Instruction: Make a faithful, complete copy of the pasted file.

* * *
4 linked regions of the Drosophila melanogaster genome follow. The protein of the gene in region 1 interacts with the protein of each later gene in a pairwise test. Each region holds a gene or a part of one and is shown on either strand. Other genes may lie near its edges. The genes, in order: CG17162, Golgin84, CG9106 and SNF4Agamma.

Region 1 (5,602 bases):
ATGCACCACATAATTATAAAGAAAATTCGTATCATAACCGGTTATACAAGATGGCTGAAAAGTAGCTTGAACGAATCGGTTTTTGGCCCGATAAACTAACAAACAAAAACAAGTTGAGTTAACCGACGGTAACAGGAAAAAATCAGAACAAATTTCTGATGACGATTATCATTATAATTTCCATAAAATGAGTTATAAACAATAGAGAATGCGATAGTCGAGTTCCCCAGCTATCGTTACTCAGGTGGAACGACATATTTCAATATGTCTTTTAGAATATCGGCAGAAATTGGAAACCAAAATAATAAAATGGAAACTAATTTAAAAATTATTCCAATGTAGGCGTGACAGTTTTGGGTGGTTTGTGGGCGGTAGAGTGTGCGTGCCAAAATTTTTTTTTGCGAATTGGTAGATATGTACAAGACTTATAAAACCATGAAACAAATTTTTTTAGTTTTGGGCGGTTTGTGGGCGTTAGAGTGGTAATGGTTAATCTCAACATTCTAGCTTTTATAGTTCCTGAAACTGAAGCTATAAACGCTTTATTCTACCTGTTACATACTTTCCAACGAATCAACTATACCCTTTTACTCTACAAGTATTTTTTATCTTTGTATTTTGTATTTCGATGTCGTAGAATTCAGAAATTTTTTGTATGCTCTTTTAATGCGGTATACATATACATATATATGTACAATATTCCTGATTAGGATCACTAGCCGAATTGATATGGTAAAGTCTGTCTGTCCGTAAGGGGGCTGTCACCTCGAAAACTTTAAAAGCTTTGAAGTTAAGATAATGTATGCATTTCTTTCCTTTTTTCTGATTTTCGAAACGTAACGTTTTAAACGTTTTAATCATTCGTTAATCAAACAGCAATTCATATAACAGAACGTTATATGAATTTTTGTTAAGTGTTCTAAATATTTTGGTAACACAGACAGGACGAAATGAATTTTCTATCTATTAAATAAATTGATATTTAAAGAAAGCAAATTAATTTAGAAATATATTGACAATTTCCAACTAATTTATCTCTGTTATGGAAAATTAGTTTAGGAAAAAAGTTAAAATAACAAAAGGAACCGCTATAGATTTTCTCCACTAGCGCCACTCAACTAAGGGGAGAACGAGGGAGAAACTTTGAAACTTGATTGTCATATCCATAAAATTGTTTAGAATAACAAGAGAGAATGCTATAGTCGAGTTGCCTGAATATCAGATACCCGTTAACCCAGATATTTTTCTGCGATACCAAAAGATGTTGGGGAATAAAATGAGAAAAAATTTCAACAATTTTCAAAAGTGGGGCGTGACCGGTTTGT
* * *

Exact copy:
4 linked regions of the Drosophila melanogaster genome follow. The protein of the gene in region 1 interacts with the protein of each later gene in a pairwise test. Each region holds a gene or a part of one and is shown on either strand. Other genes may lie near its edges. The genes, in order: CG17162, Golgin84, CG9106 and SNF4Agamma.

Region 1 (5,602 bases):
ATGCACCACATAATTATAAAGAAAATTCGTATCATAACCGGTTATACAAGATGGCTGAAAAGTAGCTTGAACGAATCGGTTTTTGGCCCGATAAACTAACAAACAAAAACAAGTTGAGTTAACCGACGGTAACAGGAAAAAATCAGAACAAATTTCTGATGACGATTATCATTATAATTTCCATAAAATGAGTTATAAACAATAGAGAATGCGATAGTCGAGTTCCCCAGCTATCGTTACTCAGGTGGAACGACATATTTCAATATGTCTTTTAGAATATCGGCAGAAATTGGAAACCAAAATAATAAAATGGAAACTAATTTAAAAATTATTCCAATGTAGGCGTGACAGTTTTGGGTGGTTTGTGGGCGGTAGAGTGTGCGTGCCAAAATTTTTTTTTGCGAATTGGTAGATATGTACAAGACTTATAAAACCATGAAACAAATTTTTTTAGTTTTGGGCGGTTTGTGGGCGTTAGAGTGGTAATGGTTAATCTCAACATTCTAGCTTTTATAGTTCCTGAAACTGAAGCTATAAACGCTTTATTCTACCTGTTACATACTTTCCAACGAATCAACTATACCCTTTTACTCTACAAGTATTTTTTATCTTTGTATTTTGTATTTCGATGTCGTAGAATTCAGAAATTTTTTGTATGCTCTTTTAATGCGGTATACATATACATATATATGTACAATATTCCTGATTAGGATCACTAGCCGAATTGATATGGTAAAGTCTGTCTGTCCGTAAGGGGGCTGTCACCTCGAAAACTTTAAAAGCTTTGAAGTTAAGATAATGTATGCATTTCTTTCCTTTTTTCTGATTTTCGAAACGTAACGTTTTAAACGTTTTAATCATTCGTTAATCAAACAGCAATTCATATAACAGAACGTTATATGAATTTTTGTTAAGTGTTCTAAATATTTTGGTAACACAGACAGGACGAAATGAATTTTCTATCTATTAAATAAATTGATATTTAAAGAAAGCAAATTAATTTAGAAATATATTGACAATTTCCAACTAATTTATCTCTGTTATGGAAAATTAGTTTAGGAAAAAAGTTAAAATAACAAAAGGAACCGCTATAGATTTTCTCCACTAGCGCCACTCAACTAAGGGGAGAACGAGGGAGAAACTTTGAAACTTGATTGTCATATCCATAAAATTGTTTAGAATAACAAGAGAGAATGCTATAGTCGAGTTGCCTGAATATCAGATACCCGTTAACCCAGATATTTTTCTGCGATACCAAAAGATGTTGGGGAATAAAATGAGAAAAAATTTCAACAATTTTCAAAAGTGGGGCGTGACCGGTTTGT